Short List: Arca-Swiss

The Arca-Swiss quick release system is arguably the best quick release system and certainly the most universal among professional photographers. The system is simple and you can start for less than $80 and use almost any tripod head you now own. . . .

There are two parts to the Arca-Swiss system, (1) a clamp on the tripod head and (2) a mounting plate on the bottom of your camera or long lens. The jaws of the clamp grab two long ridges on the side of the mounting plate. It is quick and secure.

Arca-Swiss, Graf, Foba, Acratech, Markin, Kirk Enterprises, and Really Right Stuff all make some tripods heads that use an Arca-Swiss style clamp. Some of the heads by Linhof, Giotto, and Bogen-Manfrotto can easily be modified to take an Arca-Swiss style clamp. And finally, an Arca-Swiss clamp can be screwed on the top of almost any tripod head that has a 1/4 x 20 thread mounting stud for the camera.

I addition to the clamp, you need a mounting plate to go on the bottom of your camera and any long lenses that mount directly on the tripod.

The cheapest way to get started is to buy a $40 QRC-1 Quick Release Clamp and a $39 PZ-3 universal mounting plate (sorry, there is no photo of the PZ-3 on the Kirk site) from Kirk Enterprises. Screw the QRC-1 firmly on top of your existing tripod head and the PZ-3 on the bottom of your camera or long lens and your quick relese system is ready to use. Just drop the mounting plate between the jaws, tighten the jaws, and you are ready to shoot.

For $55 or $60, you can get the QRC-1.75 or QRC-2 and have a little wider clamp. I think it is worth the money to get the QRC-2 clamp. For your information the QRC-3 and QRC-4 are drilled for a 3/8 inch mounting stud, larger than the standard stud on top of most tripod heads..

A step up from a universal mounting plate is to get a plate that is machined specifically for your camera. These plates have a lip so your camera won’t rotate when you flip your camera over to the vertical postion. You can order these custom made plates from Kirk Enterprises and Really Right Stuff. Unless the initial cost is a serious consideration, I recommend getting a custom mounting plate that is machined for you camera body. A universal plate will hold an SLR body and a small lens in the vertical position provided the plate is screwed on tight, but the custom plates are more elegant and will handle the larger lenses.

For a step up from the custom mounting plates, get a custom made L-plate/L-bracket (I will use the word plate for both). These L-plates wrap around the bottom and left side of the camera, add minimal size and weight, and allow you to go from horizontal to vertical without flopping over the tripod head. The two best sources for L-plates are Really Right Stuff and Kirk Enterprises. The L-plates are designed so you can change batteries, connect a cable release, or access other camera connections without removing the bracket/plate.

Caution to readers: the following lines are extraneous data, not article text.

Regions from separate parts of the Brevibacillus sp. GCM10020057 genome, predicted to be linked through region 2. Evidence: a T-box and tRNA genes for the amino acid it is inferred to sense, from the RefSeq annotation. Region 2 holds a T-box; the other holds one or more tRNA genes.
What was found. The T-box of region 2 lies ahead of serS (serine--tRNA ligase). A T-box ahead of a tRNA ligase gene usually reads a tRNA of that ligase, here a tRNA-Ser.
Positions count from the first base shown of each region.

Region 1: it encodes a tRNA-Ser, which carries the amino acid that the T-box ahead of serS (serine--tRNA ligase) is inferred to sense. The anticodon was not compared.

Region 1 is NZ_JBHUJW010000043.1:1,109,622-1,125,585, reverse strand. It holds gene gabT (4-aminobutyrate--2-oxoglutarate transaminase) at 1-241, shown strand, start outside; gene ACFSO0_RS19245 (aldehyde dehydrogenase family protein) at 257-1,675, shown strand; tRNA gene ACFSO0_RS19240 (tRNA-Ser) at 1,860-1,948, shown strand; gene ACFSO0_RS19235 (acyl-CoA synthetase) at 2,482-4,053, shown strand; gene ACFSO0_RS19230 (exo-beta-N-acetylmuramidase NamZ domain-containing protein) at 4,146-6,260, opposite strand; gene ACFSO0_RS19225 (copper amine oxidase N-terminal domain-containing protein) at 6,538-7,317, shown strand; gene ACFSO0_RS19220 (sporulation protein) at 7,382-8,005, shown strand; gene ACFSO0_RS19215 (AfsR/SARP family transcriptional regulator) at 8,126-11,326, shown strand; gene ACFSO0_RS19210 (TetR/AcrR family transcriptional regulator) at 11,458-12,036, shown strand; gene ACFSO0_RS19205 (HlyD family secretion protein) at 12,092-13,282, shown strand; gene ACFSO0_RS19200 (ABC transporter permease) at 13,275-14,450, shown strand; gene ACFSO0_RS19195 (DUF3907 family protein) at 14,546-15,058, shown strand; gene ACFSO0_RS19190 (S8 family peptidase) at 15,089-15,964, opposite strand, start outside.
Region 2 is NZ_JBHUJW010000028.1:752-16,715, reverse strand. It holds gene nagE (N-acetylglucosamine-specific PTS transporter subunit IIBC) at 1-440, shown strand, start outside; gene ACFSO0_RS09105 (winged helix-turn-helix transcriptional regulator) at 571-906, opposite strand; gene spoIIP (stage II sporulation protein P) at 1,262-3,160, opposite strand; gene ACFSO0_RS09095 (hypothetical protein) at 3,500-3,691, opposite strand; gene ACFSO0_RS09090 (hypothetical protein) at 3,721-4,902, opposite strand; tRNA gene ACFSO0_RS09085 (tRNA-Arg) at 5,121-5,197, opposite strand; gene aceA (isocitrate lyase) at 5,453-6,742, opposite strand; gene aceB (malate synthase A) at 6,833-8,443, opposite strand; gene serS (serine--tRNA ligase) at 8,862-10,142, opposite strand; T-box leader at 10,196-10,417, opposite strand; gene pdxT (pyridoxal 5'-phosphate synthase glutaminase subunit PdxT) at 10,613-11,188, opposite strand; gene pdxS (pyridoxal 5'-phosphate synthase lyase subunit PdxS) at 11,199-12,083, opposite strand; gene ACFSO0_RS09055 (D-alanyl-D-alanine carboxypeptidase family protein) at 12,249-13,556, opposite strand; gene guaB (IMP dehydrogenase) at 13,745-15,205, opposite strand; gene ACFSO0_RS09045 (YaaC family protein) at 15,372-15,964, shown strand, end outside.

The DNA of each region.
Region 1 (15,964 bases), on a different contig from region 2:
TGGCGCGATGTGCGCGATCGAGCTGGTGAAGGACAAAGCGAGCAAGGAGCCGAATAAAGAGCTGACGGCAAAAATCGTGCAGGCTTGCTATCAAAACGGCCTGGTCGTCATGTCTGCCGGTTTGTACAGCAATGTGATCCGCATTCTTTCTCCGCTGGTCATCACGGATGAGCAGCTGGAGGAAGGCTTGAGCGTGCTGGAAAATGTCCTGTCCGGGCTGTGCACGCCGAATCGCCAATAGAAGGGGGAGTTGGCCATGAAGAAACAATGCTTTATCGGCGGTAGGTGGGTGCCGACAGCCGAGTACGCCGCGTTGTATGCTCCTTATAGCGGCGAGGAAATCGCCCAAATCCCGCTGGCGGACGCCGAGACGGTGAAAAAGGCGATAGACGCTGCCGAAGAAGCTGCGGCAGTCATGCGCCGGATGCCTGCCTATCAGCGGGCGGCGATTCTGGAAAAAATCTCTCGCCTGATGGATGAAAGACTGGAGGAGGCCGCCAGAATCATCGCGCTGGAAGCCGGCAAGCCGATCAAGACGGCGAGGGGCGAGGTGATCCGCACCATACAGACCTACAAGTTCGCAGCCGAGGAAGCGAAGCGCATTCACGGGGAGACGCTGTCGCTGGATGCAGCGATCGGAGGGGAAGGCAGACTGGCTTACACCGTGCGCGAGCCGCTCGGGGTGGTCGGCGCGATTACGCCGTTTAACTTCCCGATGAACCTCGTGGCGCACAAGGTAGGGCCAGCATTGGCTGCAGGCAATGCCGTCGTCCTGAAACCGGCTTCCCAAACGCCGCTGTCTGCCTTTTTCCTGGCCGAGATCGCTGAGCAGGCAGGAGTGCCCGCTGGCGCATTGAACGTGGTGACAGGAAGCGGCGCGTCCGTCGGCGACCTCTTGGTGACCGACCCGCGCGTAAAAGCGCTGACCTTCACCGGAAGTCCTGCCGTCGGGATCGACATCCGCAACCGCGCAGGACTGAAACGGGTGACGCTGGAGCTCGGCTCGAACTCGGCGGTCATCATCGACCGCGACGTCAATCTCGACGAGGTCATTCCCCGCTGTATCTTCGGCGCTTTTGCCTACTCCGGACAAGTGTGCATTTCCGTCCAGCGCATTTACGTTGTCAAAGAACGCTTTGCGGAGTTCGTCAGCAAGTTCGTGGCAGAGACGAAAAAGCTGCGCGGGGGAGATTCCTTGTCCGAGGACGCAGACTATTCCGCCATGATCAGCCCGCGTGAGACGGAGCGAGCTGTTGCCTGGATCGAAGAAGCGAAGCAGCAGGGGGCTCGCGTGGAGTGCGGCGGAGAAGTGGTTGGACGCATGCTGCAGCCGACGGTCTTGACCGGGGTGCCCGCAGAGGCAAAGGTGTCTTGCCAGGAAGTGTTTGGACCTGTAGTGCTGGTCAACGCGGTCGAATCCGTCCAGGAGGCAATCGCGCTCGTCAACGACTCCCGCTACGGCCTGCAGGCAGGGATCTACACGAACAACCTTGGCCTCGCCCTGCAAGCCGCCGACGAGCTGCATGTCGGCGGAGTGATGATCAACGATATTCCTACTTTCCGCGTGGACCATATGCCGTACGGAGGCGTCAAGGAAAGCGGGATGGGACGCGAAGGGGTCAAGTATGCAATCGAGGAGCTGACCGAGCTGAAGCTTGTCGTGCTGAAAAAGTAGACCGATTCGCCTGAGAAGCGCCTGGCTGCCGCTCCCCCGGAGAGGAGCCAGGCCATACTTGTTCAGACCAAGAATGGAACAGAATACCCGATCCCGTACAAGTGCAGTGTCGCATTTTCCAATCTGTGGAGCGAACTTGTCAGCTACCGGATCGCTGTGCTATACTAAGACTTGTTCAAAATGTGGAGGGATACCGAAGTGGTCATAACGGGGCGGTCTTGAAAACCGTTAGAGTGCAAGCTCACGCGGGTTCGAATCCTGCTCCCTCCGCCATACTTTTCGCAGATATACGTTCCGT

What if you have two cameras?

If they are the same model, you can move the mounting plate back and forth. It takes me less than 60 seconds to take the bracket off of one one camera and mount it on another camera. I switch back and forth too often to want to do that, so I just got two plates. If you have two different camera models and one is a less used backup, put a universal plate on the backup and get a custom plate for your primary camera. If you use both cameras a lot, you will need two plates.

If you have long lenses that mount directly on the tripod, you will need either a universal or custom plate to go on your long lenses. Again, the best source is Kirk Enterprises or Really Right Stuff. I have custom plates on my long lenses and a universal plate on my Canon 1x-5x macro lens.

Some day you will want a ball head that has the Arca-Swiss style clamp built in. My current ball head of choice is the Kirk BH-3. I highly recommend it. I picked it because it is the most reasonably priced, highly-rated ball head that will suit my purposes. I’ve used mine for months and it is a high-quality, modest-sized, relatively light weight ball head that easily handles an SLR/DSLR with a 70-200mm f/2.8 or 100-400mm zoom lens. For a larger lens, you will need a bigger ball head.

Do I have a preference for either company? Mostly no. I’ve been to Kirk Enterprises in Angola, Indiana and visited with the owner of Really Right Stuff by phone. Both companies are really good to work with. I own products from both companies and they are very good. I do have a couple of personal product preferences, one for each brand.

My first personal preference has to do with L-plates. The Kirk Enterprises L-plate grips the strap ring on the Canon 20D for added stability. This photo shows an extra attachment that goes on the L-plate for the camera strap. Since I occasionally remove the L-plate, I want the camera strap attached to the camera, not to the L-plate. The Kirk Enterprises L-plate is inconvenient for me due to this arrangement. For this reason, I prefer the Really Right Stuff L-plate for the Canon 20D and Canon 5D.

My other personal preference has to do with “conversion clamps” (my phrase). For converting an existing tripod head by screwing an Arca-Swiss style clamp on top of the head, I prefer the QRC-1, QRC-1.75, or QRC-2 clamps from Kirk Enterprises. They are drilled to the 1/4 inch stud size typical of the top of most tripod heads. If you get a Really Right Stuff clamp, you will need to use a 1/4 to 3/8 inch bushing to screw the clamp onto your tripod head. For some specific situations, I use my Arca-Swiss style clamp on several tripod heads and don’t want to mess with a bushing. The bushing is just one more thing to fuss with and lose.

These preferences are specific to my equipment and how I do photography. For everything else I have no strong preferences between the two brands. You can’t go wrong with either company.

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